When Wallaby coach Michael Cheika met with Rugby Australia in August last year, his job was on the line.
The men in gold had lost ten of their 14 internationals in 2018, lowlighted by three All Black hammerings of 38-13, 40-12 and 37-20 for an overall 115 points to 45, with the All Blacks crossing for 17 tries to just five.
And still no Bledisloe Cup since 2002.
Cheika survived that meeting, with Rugby Australia stating he will see out his contract until the completion of the Rugby World Cup in Japan in November.
But there would be changes to reign in Cheika’s status as the sole selector.
In December, Scott Johnson was appointed to a new position as the Australian Director of Rugby and a selector.
The former Parramatta and Eastwood flyhalf-centre was Scotland’s Director of Rugby at the time, and a former coach of Wales, USA and Scotland.
In February, Michael O’Connor, the former dual international centre-winger and former Australian Sevens coach from 2008 to 2014, was appointed the third selector – the new status was complete.
Two highly qualified selections who are not only strong-willed but have long track records at the highest level.
Those appointments took some courage from Rugby Australia, an organisation not renowned for having any vision nor for making the tough decisions.
Yet the general reaction among rugby fans has been negative, believing Cheika will still get his way thanks to O’Connor being quoted as saying he should get the team he wants.
Why O’Connor said that remains a mystery – it’s not the man as he’s proved to be over the years.
The reason why he was appointed a selector was to debate selections, not rubber-stamp Cheika’s thoughts.
In short, future Wallaby selections will be lively affairs with the emphasis on form, not CVs, and players in their rightful positions.
So Rugby Australia got it right. The Panthers, however, got it so wrong.
I’ve known Phil Gould for 40 years, since he kick-started his playing career with the Panthers.
He has always been a highly intelligent performer, a privilege to interview, and as the years rolled by, he’s forgotten more about rugby league than the vast majority will ever know.
He’s about to end his club career where it started at the foot of the mountains.
To use his own words, his job as general manager of Panthers rugby league has become redundant.
If there’s one word in the English language that will never apply to Phil Gould, it’s redundant.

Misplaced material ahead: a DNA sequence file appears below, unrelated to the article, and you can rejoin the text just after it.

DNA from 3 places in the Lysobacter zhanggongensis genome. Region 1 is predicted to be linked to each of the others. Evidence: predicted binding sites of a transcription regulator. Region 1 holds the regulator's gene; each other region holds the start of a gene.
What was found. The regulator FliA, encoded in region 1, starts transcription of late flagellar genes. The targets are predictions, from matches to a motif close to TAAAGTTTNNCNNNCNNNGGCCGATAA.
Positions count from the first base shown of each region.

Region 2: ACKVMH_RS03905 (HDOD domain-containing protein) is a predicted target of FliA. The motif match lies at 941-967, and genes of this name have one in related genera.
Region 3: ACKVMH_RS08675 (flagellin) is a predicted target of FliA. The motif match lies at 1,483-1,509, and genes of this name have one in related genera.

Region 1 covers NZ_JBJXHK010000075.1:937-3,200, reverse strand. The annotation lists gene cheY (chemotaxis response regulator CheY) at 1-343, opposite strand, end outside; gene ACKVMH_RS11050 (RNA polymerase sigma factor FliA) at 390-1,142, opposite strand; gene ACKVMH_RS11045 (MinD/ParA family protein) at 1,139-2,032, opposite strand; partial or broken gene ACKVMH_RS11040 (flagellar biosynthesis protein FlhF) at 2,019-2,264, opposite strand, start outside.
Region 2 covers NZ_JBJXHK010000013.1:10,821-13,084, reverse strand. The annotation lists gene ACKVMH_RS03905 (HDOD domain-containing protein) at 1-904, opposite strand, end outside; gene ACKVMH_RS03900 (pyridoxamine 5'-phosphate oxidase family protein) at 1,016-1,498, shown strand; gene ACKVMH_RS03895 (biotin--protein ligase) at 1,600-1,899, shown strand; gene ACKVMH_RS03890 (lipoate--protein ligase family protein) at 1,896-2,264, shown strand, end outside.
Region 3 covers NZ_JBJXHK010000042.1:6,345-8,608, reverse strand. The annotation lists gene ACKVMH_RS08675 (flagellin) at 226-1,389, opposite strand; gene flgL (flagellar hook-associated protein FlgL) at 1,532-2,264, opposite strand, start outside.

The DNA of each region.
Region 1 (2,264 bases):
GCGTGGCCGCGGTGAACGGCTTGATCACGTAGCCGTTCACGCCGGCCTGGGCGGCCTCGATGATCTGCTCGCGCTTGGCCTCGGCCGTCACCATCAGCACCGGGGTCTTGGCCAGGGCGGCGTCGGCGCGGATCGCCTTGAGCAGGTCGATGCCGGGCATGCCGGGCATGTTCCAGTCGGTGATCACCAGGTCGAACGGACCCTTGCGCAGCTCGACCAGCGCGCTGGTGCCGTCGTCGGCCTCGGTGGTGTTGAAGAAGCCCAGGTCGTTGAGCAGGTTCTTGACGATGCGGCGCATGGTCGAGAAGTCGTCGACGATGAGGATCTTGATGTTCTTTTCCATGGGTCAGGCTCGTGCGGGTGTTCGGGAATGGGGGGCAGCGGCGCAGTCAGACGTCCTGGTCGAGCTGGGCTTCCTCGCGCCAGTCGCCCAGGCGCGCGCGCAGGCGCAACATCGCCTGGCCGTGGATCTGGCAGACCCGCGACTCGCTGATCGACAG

He’s the most successful NSW State of Origin coach in history with six series wins and a draw in eight attempts.
He’s a two-time NRL premiership-winning coach with the Bulldogs in 1988 with a 24-12 win over the Tigers, and a 19-12 victory over the Raiders in 1991, plus a losing 14-18 grand final to the Raiders in 1990.
His long-term stints with Channel Nine and columns in Fairfax have been right off the top shelf, so how on earth could Gould be redundant?
Panthers chairman Dave O’Neill can provide the answer.
While Gould was successfully organising the NRL’s most productive coach in Wayne Bennett to take over at Penrith, O’Neill was blindsiding Gould by signing on Ivan Cleary, who Gould sacked in 2015.
There was a second reason: that with Cleary as the coach, there was little likelihood his talented son Nathan would go elsewhere.
The balance sheet reads O’Neill’s decisions has the Panthers with two wins from six in 12th spot on the ladder and struggling with a 45-point for and against deficit despite a strong roster.
Gould’s balance sheet reads getting the Panthers out of debt, building one of the biggest junior bases in the NRL with 24 clubs and over 8500 registered players and completing an academy that is the envy of all sports.
As Panthers CEO Brian Fletcher said yesterday – “We probably wouldn’t be standing here today if it wasn’t for Phil Gould”.
Yet the saviour of the club is about to ride into the sunset.
That will be a lucky break for a rival club as the Phil Goulds of this world are very rare.